Bacterial infections are treated with antibiotics. These drugs may only provide temporary relief. In cases of chronic sinusitis, surgery to open the blocked sinuses may be required. Allergies are managed by avoiding the causes. Antihistamines and decongestants, cromolyn and steroid (cortisone type) nasal sprays, and other forms of steroids may offer relief. Immunotherapy, either by shots or sublingual (under the tongue drops) may also be helpful. However, some older, sedating antihistamines may dry and thicken post-nasal secretions even more; newer nonsedating antihistamines, available by prescription only, do not have this effect. Decongestants can aggravate high blood pressure, heart, and thyroid disease. Steroid sprays may be used safely under medical supervision. Oral and injectable steroids rarely produce serious complications in short-term use. Because significant side-effects can occur, steroids must be monitored carefully when used for more than one week.
Gastroesophageal reflux is treated by elevating the head of the bed six to eight inches, avoiding foods and beverages for two to three hours before bedtime, and eliminating alcohol and caffeine from the daily diet. Antacids such as Maalox®, Mylanta®, Gaviscon®, and drugs that block stomach acid production such as Zantac®, Tagamet®, or Pepcid®) may be prescribed. If these are not successful, stronger medications can be prescribed. Trial treatments are usually suggested before x-rays and other diagnostic studies are performed.
General measures that allow mucus secretions to pass more easily may be recommended when it is not possible to determine the cause. Many people, especially older persons, need more fluids to thin out secretions. Drinking more water, eliminating caffeine, and avoiding diuretics (medications that increase urination) will help. Mucous-thinning agents such as guaifenesin (Humibid®, Robitussin®) may also thin secretions. Nasal irrigations may alleviate thickened secretions. These can be performed two to four times a day either with a nasal douche device or a Water Pik® with a nasal irrigation nozzle. Warm water with baking soda or salt (½ to 1 tsp. to the pint) or Alkalol®, a nonprescription irrigating solution (full strength or diluted by half warm water), may be helpful. Finally, use of simple saline (salt) nonprescription nasal sprays (e.g., Ocean®, Ayr®, or Nasal®) to moisten the nose is often very beneficial.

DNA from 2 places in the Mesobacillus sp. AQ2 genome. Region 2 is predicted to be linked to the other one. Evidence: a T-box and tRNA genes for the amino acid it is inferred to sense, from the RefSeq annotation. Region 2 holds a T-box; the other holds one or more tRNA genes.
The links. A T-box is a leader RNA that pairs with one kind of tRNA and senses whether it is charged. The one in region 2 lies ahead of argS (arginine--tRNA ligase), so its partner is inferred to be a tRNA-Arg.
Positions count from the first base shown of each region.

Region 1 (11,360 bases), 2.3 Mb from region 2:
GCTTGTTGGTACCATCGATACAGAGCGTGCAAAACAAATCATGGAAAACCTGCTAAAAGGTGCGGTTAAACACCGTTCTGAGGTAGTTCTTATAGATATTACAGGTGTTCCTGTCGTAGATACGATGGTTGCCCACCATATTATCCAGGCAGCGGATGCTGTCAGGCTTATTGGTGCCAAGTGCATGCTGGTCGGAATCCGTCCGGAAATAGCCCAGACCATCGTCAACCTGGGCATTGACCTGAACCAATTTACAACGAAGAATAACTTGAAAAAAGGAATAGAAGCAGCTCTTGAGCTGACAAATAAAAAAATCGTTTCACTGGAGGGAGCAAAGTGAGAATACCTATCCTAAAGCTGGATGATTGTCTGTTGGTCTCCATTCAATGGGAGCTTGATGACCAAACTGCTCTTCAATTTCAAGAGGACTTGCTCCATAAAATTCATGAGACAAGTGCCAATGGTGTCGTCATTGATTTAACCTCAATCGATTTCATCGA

Sinuses are air-filled cavities in the skull. They drain into the nose through small openings. Blockages in the openings from swelling due to colds, flu, or allergies may lead to acute sinus infection. A viral cold that persists for 10 days or more may have become a bacterial sinus infection. This infection may increase post-nasal drip. If you suspect that you have a sinus infection, you should see your physician to see if it needs antibiotic treatment.
Chronic sinusitis occurs when sinus blockages persist, causing the lining of the sinuses to swell further. Polyps (growths in the nose) may develop with chronic sinusitis. Patients with polyps tend to have irritating, persistent post-nasal drip. Evaluation by an otolaryngologist may include an exam of the interior of the nose with a fiberoptic scope and CAT scan x-rays. If medication does not relieve the problem, surgery may be recommended.
Vasomotor Rhinitis describes a nonallergic “hyperirritable nose” that feels congested, blocked, or wet.
Reprinted from the American Academy of Otolaryngology-Head and Neck Surgery Web site with permission of the American Academy of Otolaryngology-Head and Neck Surgery Foundation, copyright © 2003.